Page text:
Corgi AA38406 RAF Bristol Blenheim Mk. I Light Bomber - Arthur Scarf VC, No. 62 Squadron, Butterworth, Penang, Malaya, 1941 (1:72 Scale)
"The essence of leadership . . . was, and is, that every leader from flight commander to group commander should know and fly his airplanes."
- Air Vice-Marshal J. E. 'Johnnie' Johnson, RAF
Bristol Aeroplane's Blenheim was a British high-speed light bomber used extensively in the early days of the Second World War. It was later adapted into a successful heavy fighter. A Canadian-made variant named the Bolingbroke was used as an anti-Submarine and training aircraft. It was the first British aircraft to have all-metal stressed skin construction and one of the first to utilize retractable landing gear, flaps, powered gun turret and variable-pitch propellers.
The Type 135 civil twin design was on Bristol drawing boards by July 1933.
In 1934 Lord Rothermere, owner of the Daily Mail, issued a challenge to the British aviation industry to build a high-speed aircraft capable of carrying six passengers and two crew members. At the time German firms were producing a variety of high-speed designs that were breaking records, and Rothermere wanted to recapture the title of fastest civilian aircraft in Europe. Bristol had been working on a suitable design as the Type 135 since July 1933, and further adapted it to produce the Type 142 to meet Rothermere's requirements.
When it first flew as Britain First at Filton on April 12th, 1935, it proved to be faster than any fighter in service with the Royal Air Force at the time. The Air Ministry was obviously interested in such an aircraft, and quickly sent out Specification B.28/35 for prototypes of a bomber version of the Bristol called the Type 142M (M for "military"). The main changes were to move the wing higher on the fuselage from its former low position, to allow room under the spar for a bomb bay. The aircraft was all-metal with twin Bristol Mercury VIII radial engines of 860 hp (640 kW) each. It carried a crew of three - pilot, navigator/bombardier and gunner/wireless operator and was armed with a forward firing 0.303 inch (7.7 mm) machine gun outboard of the port engine and a 0.303 inch machine gun in a semi-retracting dorsal turret firing to the rear. A 1,000-lb (454 kg) bombload was carried in the internal bay.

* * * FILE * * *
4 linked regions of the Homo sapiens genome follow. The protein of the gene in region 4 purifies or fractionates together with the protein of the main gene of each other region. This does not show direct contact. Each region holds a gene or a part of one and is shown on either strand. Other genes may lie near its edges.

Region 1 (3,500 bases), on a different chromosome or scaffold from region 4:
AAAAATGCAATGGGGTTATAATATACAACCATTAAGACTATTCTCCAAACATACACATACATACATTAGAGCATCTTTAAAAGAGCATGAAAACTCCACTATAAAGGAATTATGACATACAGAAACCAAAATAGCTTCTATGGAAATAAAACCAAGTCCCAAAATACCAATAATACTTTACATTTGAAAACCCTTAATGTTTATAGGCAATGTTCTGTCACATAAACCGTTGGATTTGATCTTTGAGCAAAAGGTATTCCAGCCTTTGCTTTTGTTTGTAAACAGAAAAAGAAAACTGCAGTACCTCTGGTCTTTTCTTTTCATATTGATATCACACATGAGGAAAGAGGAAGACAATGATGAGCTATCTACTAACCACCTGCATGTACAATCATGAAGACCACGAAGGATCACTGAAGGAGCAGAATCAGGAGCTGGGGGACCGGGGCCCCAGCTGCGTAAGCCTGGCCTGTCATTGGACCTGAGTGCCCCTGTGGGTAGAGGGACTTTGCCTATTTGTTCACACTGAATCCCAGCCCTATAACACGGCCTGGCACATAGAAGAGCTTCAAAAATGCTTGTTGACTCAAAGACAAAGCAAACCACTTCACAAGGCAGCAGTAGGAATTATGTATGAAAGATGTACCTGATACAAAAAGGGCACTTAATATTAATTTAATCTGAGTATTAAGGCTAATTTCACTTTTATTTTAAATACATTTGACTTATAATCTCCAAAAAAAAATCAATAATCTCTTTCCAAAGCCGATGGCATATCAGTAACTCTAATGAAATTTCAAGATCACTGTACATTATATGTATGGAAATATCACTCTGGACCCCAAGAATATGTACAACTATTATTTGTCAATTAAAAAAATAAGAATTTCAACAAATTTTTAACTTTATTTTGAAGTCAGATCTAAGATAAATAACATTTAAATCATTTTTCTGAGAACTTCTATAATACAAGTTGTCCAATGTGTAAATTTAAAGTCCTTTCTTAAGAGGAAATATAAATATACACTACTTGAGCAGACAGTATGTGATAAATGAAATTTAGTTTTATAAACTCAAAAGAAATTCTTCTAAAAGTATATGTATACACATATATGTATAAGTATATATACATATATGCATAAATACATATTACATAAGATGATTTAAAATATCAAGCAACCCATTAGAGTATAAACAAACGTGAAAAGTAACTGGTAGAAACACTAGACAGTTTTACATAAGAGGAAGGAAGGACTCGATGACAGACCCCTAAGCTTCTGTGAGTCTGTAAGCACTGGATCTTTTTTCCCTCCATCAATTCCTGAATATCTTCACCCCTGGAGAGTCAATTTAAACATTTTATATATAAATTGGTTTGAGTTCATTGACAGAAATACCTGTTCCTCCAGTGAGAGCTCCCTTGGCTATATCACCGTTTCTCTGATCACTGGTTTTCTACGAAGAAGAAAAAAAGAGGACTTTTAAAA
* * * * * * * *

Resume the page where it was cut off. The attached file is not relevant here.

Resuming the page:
To achieve its relatively high speed, the Blenheim had a very small fuselage. Pilot's quarters on the left side of the nose were so cramped that the control yoke obscured all flight instruments while engine instruments eliminated the forward view on landings. Most secondary instruments were arranged along the left side of the cockpit with essential items like propeller pitch control actually placed behind the pilot where they had to be operated by feel alone. Like most contemporary British aircraft, the bomb bay doors were kept closed with bungee cords and opened under the weight of the released bombs. Because there was no way to predict how long it would take for the bombs to force the doors open, bombing accuracy was rather mediocre.
Pictured here is a 1:72 scale replica of a RAF Bristol Blenheim Mk. I light bomber that was piloted by Arthur Scarf VC, who was attached to No. 62 Squadron, then deployed to Penang during 1941.
Release Date: February 2014
Historical Account: "Victoria Cross" - The Bristol Blenheim was one of the most important as well as one of the most numerous RAF bombers at the outbreak of the Second World War. It suffered heavy losses over Europe, being neither fast enough nor maneuverable enough to escape enemy fighter attacks and its single rear gun was not sufficiently effective. However, the Blenheim soldiered on, most notably in the Middle and Far East and it was the main attack aircraft available to the RAF in theatre when the Japanese attacked Singapore in the autumn of 1941.
62 Squadron was heavily involved in the actions and on December 9th was tasked with attacking the invading Japanese forces at Singora. Squadron Leader Scarf had just taken off when Japanese aircraft struck, destroying the rest of the force. Deciding to continue alone and despite being mauled by fighters both on his outward and return trips, Scarf nevertheless attacked his target. Unfortunately, he was severely injured, with his left arm shattered and serious wounds to his back, he was drifting in and out of consciousness. He crash landed the Blenheim near the hospital at Alor Star, but doctors were unable to save him and he died two hours later. Due to the chaotic nature of the campaign Squadron Leader Scarf was only gazetted for his VC in June 1946 after details of the raid took a long time to come to light.